As I strolled through the entrance of St Jerome’s Laneway festival in Sydney, I was instantly impressed. Set in Sydney’s college of the arts in Rozelle, the venue was a devastatingly beautiful and unique choice, and certainly different to any music festival venue I’d set foot in before.
It was mid-afternoon, and as we twirled past hordes of impressively fashionable groups of girls (and guys too actually) and aging sandstone buildings, we soon managed to squeeze our way towards the front of the Park Stage to catch our first set of the day; Australian duo Big Scary. I hadn’t heard of the pair before but I soon became drawn in by their chilled out tunes, swaying in time slowly with the masses under the scorching hot summer sun, taking a particular liking to the smooth and slow ‘Thinking about you’ and ‘Twin rivers’.
Next we moved towards the Future Classic Stage to catch talented multi-instrumentalist Japanese Wallpaper, whose name I was very much fond of. Once again, I was captivated. Paired with stunning vocals from singer-songwriter Airling, his enchanting melody ‘Forces’ rippled through the crowd, sounding ever-more delightful teamed with the crowd’s enthusiastic singing.
Soon it was back to the Park stage for something slightly more upbeat in the form of Australian hip-hop duo Hermitude, and upbeat is certainly what we got. The crowds had stretched pretty far back, so perched slightly on a hill we were soon jumping around messily, drenched in sweat, to the likes of the extremely catchy ‘Speak of the devil’ and ‘Searchlight’. Lots of fun was had indeed.
With a two hour gap until Scottish electronic band Chvrches (who I’d been most eager to see) were taking to the Garden stage, we took the opportunity to feed and water ourselves with burgers and plenty of cider. Yum. And with 20 minutes left before the big entrance, somehow we luckily managed to cram our way to the front.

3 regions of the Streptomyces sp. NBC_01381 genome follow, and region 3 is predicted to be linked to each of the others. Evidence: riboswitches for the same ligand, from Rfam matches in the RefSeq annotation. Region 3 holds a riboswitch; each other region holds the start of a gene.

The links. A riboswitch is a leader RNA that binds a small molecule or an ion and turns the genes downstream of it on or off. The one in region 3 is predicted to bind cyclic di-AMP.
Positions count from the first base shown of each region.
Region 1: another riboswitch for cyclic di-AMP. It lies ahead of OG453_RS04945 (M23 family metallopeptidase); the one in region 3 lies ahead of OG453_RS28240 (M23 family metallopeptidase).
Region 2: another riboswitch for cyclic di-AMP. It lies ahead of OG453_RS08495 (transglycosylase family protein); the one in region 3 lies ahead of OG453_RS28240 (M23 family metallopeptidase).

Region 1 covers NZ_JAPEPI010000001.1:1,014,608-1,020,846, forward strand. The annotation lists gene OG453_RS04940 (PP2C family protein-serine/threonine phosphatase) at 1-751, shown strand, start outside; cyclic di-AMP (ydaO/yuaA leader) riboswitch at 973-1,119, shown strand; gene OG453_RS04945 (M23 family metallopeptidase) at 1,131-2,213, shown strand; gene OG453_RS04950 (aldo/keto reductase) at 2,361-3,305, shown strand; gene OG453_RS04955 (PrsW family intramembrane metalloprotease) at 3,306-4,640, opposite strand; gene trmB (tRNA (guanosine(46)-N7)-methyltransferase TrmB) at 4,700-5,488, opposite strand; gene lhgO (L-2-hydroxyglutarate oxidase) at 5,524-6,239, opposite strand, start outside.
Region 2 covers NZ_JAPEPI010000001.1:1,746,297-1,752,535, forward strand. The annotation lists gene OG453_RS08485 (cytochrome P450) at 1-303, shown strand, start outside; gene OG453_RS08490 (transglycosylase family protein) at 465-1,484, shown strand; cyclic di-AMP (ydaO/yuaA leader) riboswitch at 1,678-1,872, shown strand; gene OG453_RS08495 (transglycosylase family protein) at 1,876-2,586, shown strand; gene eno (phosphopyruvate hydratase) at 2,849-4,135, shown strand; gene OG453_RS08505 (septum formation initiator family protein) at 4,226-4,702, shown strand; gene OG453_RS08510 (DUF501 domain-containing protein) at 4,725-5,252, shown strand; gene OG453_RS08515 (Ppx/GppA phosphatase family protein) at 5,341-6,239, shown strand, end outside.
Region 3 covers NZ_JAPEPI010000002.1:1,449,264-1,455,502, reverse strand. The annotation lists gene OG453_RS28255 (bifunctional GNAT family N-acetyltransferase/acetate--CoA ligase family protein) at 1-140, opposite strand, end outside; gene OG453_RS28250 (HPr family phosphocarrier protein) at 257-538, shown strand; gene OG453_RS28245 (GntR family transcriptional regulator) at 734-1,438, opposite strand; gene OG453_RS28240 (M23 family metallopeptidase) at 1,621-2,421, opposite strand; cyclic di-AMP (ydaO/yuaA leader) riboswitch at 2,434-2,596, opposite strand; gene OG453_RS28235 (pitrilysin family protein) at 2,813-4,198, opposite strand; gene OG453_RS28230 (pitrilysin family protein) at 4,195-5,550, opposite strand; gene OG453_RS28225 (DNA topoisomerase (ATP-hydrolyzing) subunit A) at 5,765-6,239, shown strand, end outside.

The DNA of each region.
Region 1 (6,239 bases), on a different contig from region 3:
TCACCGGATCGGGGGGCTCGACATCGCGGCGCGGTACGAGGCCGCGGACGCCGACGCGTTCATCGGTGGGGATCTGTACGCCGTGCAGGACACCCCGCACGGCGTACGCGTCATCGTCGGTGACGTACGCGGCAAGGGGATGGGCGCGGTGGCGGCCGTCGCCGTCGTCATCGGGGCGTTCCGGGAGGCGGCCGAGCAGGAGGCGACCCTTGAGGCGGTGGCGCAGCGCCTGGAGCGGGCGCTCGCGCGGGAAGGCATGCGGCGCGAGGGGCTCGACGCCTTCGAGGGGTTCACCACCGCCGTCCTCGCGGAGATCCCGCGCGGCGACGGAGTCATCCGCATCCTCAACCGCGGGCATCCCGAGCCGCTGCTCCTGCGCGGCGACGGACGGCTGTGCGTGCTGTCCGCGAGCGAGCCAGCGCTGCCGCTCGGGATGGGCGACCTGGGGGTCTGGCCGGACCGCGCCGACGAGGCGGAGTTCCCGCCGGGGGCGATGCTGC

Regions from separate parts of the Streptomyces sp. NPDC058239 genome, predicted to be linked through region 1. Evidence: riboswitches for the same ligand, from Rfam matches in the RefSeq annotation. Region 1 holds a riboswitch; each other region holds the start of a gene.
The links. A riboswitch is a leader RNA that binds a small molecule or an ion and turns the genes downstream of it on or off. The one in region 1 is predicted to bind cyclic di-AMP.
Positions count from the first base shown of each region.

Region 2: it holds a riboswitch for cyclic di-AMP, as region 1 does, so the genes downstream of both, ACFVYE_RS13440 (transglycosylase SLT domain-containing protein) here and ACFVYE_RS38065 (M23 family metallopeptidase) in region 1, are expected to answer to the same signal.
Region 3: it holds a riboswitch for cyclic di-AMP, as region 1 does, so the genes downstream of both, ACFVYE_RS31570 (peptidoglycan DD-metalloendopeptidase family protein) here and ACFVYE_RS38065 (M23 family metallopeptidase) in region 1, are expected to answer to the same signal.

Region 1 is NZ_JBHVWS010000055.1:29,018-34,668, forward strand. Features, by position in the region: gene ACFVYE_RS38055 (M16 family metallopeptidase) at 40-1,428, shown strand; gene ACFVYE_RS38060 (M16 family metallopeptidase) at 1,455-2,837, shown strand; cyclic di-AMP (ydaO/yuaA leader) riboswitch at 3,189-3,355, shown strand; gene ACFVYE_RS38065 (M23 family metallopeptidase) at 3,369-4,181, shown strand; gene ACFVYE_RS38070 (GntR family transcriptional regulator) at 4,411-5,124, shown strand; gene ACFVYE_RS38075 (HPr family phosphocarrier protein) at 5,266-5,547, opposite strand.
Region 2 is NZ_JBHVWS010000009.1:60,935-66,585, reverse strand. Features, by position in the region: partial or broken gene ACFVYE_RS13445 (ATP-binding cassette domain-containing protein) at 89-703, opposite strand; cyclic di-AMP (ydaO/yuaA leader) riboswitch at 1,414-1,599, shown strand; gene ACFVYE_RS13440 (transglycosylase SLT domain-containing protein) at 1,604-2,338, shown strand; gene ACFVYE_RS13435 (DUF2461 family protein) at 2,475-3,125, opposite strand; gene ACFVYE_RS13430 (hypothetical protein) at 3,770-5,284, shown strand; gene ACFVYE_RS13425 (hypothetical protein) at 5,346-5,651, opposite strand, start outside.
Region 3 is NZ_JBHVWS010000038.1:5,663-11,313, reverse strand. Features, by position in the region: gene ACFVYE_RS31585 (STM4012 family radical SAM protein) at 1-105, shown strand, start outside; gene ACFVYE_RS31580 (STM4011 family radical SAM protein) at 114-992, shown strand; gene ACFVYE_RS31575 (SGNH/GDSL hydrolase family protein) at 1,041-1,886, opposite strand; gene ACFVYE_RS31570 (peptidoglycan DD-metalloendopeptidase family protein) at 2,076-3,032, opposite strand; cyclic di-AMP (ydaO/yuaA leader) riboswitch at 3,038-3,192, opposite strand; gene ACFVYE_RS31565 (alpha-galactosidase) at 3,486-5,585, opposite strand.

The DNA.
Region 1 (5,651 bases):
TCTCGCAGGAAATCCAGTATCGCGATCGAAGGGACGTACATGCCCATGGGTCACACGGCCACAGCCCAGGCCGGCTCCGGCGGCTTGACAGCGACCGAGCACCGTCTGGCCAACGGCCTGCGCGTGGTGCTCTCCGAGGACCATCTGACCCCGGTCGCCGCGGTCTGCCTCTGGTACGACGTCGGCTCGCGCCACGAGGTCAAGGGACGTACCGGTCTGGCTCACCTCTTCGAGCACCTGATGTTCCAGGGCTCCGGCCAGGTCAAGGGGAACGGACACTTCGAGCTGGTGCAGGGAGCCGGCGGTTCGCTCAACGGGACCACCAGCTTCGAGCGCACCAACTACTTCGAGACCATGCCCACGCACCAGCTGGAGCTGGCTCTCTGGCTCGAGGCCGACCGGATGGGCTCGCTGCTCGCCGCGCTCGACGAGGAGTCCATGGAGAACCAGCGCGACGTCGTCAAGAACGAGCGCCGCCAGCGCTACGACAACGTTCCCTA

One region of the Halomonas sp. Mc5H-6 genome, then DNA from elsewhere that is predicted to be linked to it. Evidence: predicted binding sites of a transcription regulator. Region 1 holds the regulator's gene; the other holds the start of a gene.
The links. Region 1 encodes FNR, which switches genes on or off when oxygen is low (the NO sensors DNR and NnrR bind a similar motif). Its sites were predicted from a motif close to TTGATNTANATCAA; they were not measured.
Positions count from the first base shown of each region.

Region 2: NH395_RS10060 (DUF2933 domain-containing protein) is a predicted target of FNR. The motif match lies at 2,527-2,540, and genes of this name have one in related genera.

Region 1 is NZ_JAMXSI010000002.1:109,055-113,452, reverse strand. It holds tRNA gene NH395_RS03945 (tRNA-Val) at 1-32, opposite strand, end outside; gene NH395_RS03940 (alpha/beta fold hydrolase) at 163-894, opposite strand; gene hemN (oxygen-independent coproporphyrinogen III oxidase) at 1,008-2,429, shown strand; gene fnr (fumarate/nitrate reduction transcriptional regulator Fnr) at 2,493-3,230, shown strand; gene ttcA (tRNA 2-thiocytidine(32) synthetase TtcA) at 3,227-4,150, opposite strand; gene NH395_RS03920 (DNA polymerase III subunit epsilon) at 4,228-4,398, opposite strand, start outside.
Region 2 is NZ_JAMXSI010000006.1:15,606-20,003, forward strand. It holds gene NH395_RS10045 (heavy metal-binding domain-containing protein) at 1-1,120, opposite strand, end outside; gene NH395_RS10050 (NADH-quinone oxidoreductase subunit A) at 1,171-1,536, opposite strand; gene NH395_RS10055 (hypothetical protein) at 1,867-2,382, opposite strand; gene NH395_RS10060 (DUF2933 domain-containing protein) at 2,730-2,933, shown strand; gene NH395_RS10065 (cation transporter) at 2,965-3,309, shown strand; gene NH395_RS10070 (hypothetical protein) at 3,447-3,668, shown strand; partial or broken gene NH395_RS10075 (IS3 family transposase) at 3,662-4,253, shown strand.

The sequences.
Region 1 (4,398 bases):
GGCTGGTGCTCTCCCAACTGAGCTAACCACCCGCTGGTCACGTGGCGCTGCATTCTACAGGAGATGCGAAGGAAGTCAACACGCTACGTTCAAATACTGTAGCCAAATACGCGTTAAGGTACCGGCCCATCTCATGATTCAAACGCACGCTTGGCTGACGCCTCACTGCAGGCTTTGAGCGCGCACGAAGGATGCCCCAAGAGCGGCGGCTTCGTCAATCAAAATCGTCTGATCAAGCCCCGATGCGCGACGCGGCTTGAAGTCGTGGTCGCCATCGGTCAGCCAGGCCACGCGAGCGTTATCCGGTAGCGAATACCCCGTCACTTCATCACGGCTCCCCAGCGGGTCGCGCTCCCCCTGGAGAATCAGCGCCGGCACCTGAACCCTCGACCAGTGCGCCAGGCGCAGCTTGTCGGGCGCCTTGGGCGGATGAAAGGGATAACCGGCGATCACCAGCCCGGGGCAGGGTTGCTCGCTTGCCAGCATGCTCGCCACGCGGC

The lovely Lauren Mayberry, Chvrches lead vocalist, soon bounded onto the stage, instantly enthralling the bounds of fans with ‘Never ending circle’, the first track on their latest album, proving to be a fantastic introduction. Mixed in with some witty banter from Lauren, the trio set the stage alight playing tunes from both their albums, Every Open Eye and The Bones of What You Believe. This included the likes of some older picks such as ‘Gun’, ‘We Sink’ and my personal favourite, ‘Recover’, along with fresher stuff such as ‘Leave a trace’ and ‘Clearest blue’. They concluded with a bouncy track everyone would recognise; hit single ‘The Mother We Share’. I was impressed!
With limited time, we snuck off to the Mistletone Stage to catch the end of dream-pop duo Beach House’s set. We were soon spellbound by their mystical-sounding hit ‘Myth’ as their set came to a close. Well, one song was better than nothing, and it was definitely a good ‘un!
It was completely dark by the time we head off to catch our last set of the day, Scottish electronic music producer Hudson Mohawke, back at the Future Classic Stage. By the time we’d arrived, there were tons of groups sitting cross-legged on the ground, most completely drunk from their day out at the festival. Yet soon we were up on our feet again, treated to what was perhaps the most energetic set of the night. As the crowds bopped frantically to the beat along to the likes of hit ‘Chimes’, with the elevated highs and dramatic drops, I couldn’t help but lose myself in the music. It was the perfect way to end a fantastically unique festival.
Daniel Boud (images 1 & 3)
Jacquie Manning (image 2)